Thank you, Mathieu. I’m truly excited to get to know you and have this conversation, and I appreciate it.
Now, my content manager always gets mad at me for putting a time stamp, some stuff I’ll say, oh, it’s like this day and time, and he’s like, oh, we can’t listen to this a year and a half from now, so I won’t do that. But I do want to put some geography because you’re in California, right? That’s where you are today. That’s right. Yeah. And so how long have you been stationed there?
Pretty much most of my life. I grew up in the capital of California, which is Sacramento, Sacramento Kings of the NBA.
We all know that.
I went to school in Los Angeles, undergraduate, and then I went to graduate school in Washington, DC. But then I moved after I started with NASA in 1082. After a while, I was able to transfer back to California to one of our centers in Northern California. And I’ve been here ever since.
Can you give us your high level LinkedIn profile? Like, what kind of responsibilities and jobs did you do at NASA?
Yes. My field was primarily external relations and education. So my job was to interpret the cool work that NASA did for the public, whether it was through working with news media on television or whether it was events for the public. And then about halfway through my career, I shifted in the education because NASA has a large investment to inspire the next generation of scientists and explorers. And so I spend most of my time managing programs to do that, whether it was internships or scholarships or school activities or onsite activities.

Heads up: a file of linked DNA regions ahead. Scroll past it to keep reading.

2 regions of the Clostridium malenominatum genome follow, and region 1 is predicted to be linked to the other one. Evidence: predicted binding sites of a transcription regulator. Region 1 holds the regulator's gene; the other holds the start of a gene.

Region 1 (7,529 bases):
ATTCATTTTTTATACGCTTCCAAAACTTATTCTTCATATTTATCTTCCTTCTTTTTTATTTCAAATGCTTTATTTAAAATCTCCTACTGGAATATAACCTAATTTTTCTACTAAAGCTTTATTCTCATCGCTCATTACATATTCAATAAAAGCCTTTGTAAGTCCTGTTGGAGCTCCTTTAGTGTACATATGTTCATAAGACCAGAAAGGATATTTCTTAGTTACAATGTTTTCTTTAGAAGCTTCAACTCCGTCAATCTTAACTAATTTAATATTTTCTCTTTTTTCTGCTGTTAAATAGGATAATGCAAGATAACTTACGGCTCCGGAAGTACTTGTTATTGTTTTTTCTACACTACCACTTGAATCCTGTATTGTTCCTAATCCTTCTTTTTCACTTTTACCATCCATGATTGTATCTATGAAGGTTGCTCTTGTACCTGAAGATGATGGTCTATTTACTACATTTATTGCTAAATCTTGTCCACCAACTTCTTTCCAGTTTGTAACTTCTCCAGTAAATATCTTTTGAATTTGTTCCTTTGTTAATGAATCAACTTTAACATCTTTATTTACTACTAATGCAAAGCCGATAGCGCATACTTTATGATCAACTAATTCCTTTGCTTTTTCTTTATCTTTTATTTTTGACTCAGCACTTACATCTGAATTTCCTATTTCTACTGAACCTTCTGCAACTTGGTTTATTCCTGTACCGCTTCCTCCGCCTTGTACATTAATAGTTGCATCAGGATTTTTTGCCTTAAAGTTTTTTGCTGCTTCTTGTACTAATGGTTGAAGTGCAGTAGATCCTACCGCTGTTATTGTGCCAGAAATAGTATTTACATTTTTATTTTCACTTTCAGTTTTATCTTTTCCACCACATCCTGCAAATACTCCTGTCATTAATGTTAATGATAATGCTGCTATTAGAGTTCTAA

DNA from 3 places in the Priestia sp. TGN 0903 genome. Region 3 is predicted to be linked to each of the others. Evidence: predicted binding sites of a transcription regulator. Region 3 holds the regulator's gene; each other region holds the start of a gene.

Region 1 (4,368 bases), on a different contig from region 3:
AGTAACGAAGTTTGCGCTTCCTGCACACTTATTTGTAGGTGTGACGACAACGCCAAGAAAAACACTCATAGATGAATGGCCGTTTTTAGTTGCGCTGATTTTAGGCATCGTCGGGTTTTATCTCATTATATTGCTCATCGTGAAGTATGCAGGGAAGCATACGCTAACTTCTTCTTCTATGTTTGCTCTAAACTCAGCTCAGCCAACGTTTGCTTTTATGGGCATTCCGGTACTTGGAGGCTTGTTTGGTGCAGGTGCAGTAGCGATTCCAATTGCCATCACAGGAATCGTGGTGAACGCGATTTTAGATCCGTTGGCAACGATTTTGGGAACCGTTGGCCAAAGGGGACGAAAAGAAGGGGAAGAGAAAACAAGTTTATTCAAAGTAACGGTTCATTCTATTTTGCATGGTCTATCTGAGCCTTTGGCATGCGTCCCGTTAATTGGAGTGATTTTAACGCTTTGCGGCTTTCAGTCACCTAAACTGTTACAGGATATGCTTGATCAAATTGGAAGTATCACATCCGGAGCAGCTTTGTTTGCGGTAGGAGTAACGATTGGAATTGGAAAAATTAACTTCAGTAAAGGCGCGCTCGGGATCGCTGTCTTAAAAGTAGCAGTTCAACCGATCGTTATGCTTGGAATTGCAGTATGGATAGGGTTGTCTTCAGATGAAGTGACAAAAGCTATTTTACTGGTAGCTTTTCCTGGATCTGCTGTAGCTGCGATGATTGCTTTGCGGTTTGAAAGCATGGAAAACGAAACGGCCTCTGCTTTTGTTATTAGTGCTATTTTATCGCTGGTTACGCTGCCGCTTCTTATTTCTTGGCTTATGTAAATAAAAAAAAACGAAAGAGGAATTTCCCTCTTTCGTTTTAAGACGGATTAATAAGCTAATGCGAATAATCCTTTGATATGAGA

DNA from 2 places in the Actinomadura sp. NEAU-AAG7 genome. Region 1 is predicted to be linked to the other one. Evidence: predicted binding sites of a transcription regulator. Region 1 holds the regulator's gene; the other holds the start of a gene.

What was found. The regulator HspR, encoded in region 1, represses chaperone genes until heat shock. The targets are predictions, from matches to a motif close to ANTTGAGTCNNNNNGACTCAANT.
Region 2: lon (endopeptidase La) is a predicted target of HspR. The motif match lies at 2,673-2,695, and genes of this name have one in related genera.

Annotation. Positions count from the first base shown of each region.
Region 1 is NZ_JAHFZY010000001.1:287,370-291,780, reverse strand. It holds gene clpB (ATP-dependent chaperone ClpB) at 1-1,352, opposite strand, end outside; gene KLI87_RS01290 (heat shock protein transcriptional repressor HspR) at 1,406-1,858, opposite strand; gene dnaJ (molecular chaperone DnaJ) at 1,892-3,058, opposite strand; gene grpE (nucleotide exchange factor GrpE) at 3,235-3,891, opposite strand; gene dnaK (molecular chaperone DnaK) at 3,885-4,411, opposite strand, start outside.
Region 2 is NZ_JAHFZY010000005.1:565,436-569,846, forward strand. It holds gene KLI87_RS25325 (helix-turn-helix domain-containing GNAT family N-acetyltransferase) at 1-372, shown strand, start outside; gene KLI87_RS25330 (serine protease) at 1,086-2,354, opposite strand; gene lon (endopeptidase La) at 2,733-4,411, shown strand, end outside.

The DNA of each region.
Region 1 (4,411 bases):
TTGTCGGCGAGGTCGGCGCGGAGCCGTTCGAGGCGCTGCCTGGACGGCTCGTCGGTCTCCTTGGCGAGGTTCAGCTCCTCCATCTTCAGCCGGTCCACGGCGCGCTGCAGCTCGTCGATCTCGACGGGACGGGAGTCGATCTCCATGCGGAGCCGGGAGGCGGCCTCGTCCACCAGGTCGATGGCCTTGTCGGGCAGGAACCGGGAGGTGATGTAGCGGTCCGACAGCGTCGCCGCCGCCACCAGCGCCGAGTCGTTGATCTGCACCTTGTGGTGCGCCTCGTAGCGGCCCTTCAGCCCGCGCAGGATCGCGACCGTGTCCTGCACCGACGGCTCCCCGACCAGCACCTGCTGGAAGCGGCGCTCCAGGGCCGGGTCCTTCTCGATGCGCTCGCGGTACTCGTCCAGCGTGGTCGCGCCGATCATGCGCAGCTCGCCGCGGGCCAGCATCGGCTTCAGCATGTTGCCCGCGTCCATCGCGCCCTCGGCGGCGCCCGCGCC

And then that took me up to my last job, which was associate administrator for education for the entire agency. That was my dream job. And I still pitch myself thinking, wow, I actually was able to do that. That’s pretty cool.
You must feel some satisfaction in all the private space exploration work being done today.
Absolutely. It was a big goal of NASA to inspire what we call the space economy, which is to inspire entrepreneurs and private industry to get involved in space activities and all the domains. And the main driver was that when NASA decided to retire the space shuttle, we needed a way to send our astronauts to the space station without having to buy seats from the Russians on their Soyuz aircraft. We wanted to have other means of doing that. And so we played a big role in the spacexes and the blue origins of the world.
And now they’re coming to fruition. It’s very exciting. And the space economy, I think, is just going to grow. And a lot of people are going to get involved, sort of like aviation. The early days, aviation was pretty much a government run thing. And then private industry figured out how to get involved. And I think in 25, 30 years, you’re going to see a lot of people going to space and doing a lot of interesting things.
Okay. This is what I’m talking about. I could easily do another hour on that. But more important to me than getting me into space, which is definitely on the bucket list. That and having a salad for lunch. Those are two things I hope to do in my lifetime. More likely I’ll go to space. But I want to talk about your book because, oh, man, especially as we do more work online. It’s so important, and manners will take you where brains and money. Won’t you talk about how it helped in your career?
But this book is also like a living tribute to your mom, which Mary Elvon guessette, James, which I love. So can you just tell us I’d love for you to encapsulate her as a person beyond just the lessons who she was that gave you such a strong sense of this today?
Yeah. So my mother was reared in Atlanta, Georgia, which is in the Southern part of the United States. And if people know that area, the south has an interesting history and American history. She was an only daughter, quiet, spoken, studied French, and that’s when she became a French teacher and an English teacher. But I think the thing that is important is and I know if you’re listening to this, you don’t know necessarily what I look like unless you look me up. But I’m an African American male, and I have a brother and my mother after she divorced my father in the early 1960s, essentially reared two black men in the 60s and 70s, which was a tumultuous time in the United States.